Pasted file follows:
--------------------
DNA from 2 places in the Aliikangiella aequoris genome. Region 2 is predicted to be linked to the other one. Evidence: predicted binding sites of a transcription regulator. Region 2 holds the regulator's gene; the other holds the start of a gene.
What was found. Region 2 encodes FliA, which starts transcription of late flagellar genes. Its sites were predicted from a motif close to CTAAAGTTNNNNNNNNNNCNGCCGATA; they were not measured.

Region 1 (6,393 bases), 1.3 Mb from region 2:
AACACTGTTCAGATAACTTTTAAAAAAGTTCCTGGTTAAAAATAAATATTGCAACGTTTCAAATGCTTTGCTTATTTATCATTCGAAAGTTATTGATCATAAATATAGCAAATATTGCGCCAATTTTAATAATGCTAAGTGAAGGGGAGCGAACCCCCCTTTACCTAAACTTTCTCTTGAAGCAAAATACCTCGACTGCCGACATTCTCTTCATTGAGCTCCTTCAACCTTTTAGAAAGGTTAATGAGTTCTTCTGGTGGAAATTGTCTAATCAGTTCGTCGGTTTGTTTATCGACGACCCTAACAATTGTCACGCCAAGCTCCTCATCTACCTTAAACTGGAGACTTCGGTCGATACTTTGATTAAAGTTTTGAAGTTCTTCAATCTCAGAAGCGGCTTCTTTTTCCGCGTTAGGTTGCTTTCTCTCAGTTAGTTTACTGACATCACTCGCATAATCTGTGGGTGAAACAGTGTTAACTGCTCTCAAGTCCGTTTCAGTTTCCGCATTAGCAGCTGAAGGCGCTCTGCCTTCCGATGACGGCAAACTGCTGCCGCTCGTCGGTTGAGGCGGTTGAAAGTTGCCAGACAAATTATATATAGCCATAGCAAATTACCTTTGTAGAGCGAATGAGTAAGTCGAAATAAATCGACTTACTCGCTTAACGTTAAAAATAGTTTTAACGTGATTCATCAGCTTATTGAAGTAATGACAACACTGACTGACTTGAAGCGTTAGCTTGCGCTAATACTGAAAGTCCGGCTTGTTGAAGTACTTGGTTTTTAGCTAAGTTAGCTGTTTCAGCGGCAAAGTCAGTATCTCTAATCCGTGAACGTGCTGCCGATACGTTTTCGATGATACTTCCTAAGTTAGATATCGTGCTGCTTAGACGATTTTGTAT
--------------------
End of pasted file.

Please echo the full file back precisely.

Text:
DNA from 2 places in the Aliikangiella aequoris genome. Region 2 is predicted to be linked to the other one. Evidence: predicted binding sites of a transcription regulator. Region 2 holds the regulator's gene; the other holds the start of a gene.
What was found. Region 2 encodes FliA, which starts transcription of late flagellar genes. Its sites were predicted from a motif close to CTAAAGTTNNNNNNNNNNCNGCCGATA; they were not measured.

Region 1 (6,393 bases), 1.3 Mb from region 2:
AACACTGTTCAGATAACTTTTAAAAAAGTTCCTGGTTAAAAATAAATATTGCAACGTTTCAAATGCTTTGCTTATTTATCATTCGAAAGTTATTGATCATAAATATAGCAAATATTGCGCCAATTTTAATAATGCTAAGTGAAGGGGAGCGAACCCCCCTTTACCTAAACTTTCTCTTGAAGCAAAATACCTCGACTGCCGACATTCTCTTCATTGAGCTCCTTCAACCTTTTAGAAAGGTTAATGAGTTCTTCTGGTGGAAATTGTCTAATCAGTTCGTCGGTTTGTTTATCGACGACCCTAACAATTGTCACGCCAAGCTCCTCATCTACCTTAAACTGGAGACTTCGGTCGATACTTTGATTAAAGTTTTGAAGTTCTTCAATCTCAGAAGCGGCTTCTTTTTCCGCGTTAGGTTGCTTTCTCTCAGTTAGTTTACTGACATCACTCGCATAATCTGTGGGTGAAACAGTGTTAACTGCTCTCAAGTCCGTTTCAGTTTCCGCATTAGCAGCTGAAGGCGCTCTGCCTTCCGATGACGGCAAACTGCTGCCGCTCGTCGGTTGAGGCGGTTGAAAGTTGCCAGACAAATTATATATAGCCATAGCAAATTACCTTTGTAGAGCGAATGAGTAAGTCGAAATAAATCGACTTACTCGCTTAACGTTAAAAATAGTTTTAACGTGATTCATCAGCTTATTGAAGTAATGACAACACTGACTGACTTGAAGCGTTAGCTTGCGCTAATACTGAAAGTCCGGCTTGTTGAAGTACTTGGTTTTTAGCTAAGTTAGCTGTTTCAGCGGCAAAGTCAGTATCTCTAATCCGTGAACGTGCTGCCGATACGTTTTCGATGATACTTCCTAAGTTAGATATCGTGCTGCTTAGACGATTTTGTAT